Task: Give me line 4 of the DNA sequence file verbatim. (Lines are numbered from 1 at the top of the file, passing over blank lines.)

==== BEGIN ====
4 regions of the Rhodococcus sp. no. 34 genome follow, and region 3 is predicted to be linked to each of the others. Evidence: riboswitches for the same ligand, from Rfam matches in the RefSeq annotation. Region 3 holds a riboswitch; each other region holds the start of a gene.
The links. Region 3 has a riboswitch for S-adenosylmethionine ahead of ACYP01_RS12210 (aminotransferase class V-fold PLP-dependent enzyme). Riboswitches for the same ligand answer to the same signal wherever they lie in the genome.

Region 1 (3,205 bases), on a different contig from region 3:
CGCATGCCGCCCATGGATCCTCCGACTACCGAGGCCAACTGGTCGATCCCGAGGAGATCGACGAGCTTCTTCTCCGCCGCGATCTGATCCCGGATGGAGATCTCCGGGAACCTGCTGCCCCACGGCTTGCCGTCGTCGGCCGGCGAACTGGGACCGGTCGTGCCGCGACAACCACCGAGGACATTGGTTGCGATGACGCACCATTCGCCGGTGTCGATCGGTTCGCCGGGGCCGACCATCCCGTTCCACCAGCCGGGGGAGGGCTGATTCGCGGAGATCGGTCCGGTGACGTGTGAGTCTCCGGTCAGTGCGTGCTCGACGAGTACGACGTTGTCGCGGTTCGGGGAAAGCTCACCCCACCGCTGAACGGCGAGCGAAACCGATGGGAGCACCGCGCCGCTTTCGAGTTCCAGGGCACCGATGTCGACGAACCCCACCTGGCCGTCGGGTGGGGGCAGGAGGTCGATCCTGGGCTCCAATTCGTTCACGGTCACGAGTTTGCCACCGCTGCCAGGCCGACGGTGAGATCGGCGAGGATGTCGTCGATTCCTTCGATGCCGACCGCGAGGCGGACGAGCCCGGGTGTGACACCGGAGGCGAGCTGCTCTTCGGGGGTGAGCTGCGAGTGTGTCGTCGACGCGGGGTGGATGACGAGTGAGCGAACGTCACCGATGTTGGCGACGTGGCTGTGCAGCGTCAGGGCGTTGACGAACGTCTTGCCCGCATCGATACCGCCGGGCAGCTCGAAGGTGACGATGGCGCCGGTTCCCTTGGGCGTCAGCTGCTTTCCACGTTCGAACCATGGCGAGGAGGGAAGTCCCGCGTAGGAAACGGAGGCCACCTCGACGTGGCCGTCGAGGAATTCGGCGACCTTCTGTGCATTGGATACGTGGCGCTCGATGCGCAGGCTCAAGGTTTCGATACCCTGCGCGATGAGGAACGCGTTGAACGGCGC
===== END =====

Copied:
CGCATGCCGCCCATGGATCCTCCGACTACCGAGGCCAACTGGTCGATCCCGAGGAGATCGACGAGCTTCTTCTCCGCCGCGATCTGATCCCGGATGGAGATCTCCGGGAACCTGCTGCCCCACGGCTTGCCGTCGTCGGCCGGCGAACTGGGACCGGTCGTGCCGCGACAACCACCGAGGACATTGGTTGCGATGACGCACCATTCGCCGGTGTCGATCGGTTCGCCGGGGCCGACCATCCCGTTCCACCAGCCGGGGGAGGGCTGATTCGCGGAGATCGGTCCGGTGACGTGTGAGTCTCCGGTCAGTGCGTGCTCGACGAGTACGACGTTGTCGCGGTTCGGGGAAAGCTCACCCCACCGCTGAACGGCGAGCGAAACCGATGGGAGCACCGCGCCGCTTTCGAGTTCCAGGGCACCGATGTCGACGAACCCCACCTGGCCGTCGGGTGGGGGCAGGAGGTCGATCCTGGGCTCCAATTCGTTCACGGTCACGAGTTTGCCACCGCTGCCAGGCCGACGGTGAGATCGGCGAGGATGTCGTCGATTCCTTCGATGCCGACCGCGAGGCGGACGAGCCCGGGTGTGACACCGGAGGCGAGCTGCTCTTCGGGGGTGAGCTGCGAGTGTGTCGTCGACGCGGGGTGGATGACGAGTGAGCGAACGTCACCGATGTTGGCGACGTGGCTGTGCAGCGTCAGGGCGTTGACGAACGTCTTGCCCGCATCGATACCGCCGGGCAGCTCGAAGGTGACGATGGCGCCGGTTCCCTTGGGCGTCAGCTGCTTTCCACGTTCGAACCATGGCGAGGAGGGAAGTCCCGCGTAGGAAACGGAGGCCACCTCGACGTGGCCGTCGAGGAATTCGGCGACCTTCTGTGCATTGGATACGTGGCGCTCGATGCGCAGGCTCAAGGTTTCGATACCCTGCGCGATGAGGAACGCGTTGAACGGCGC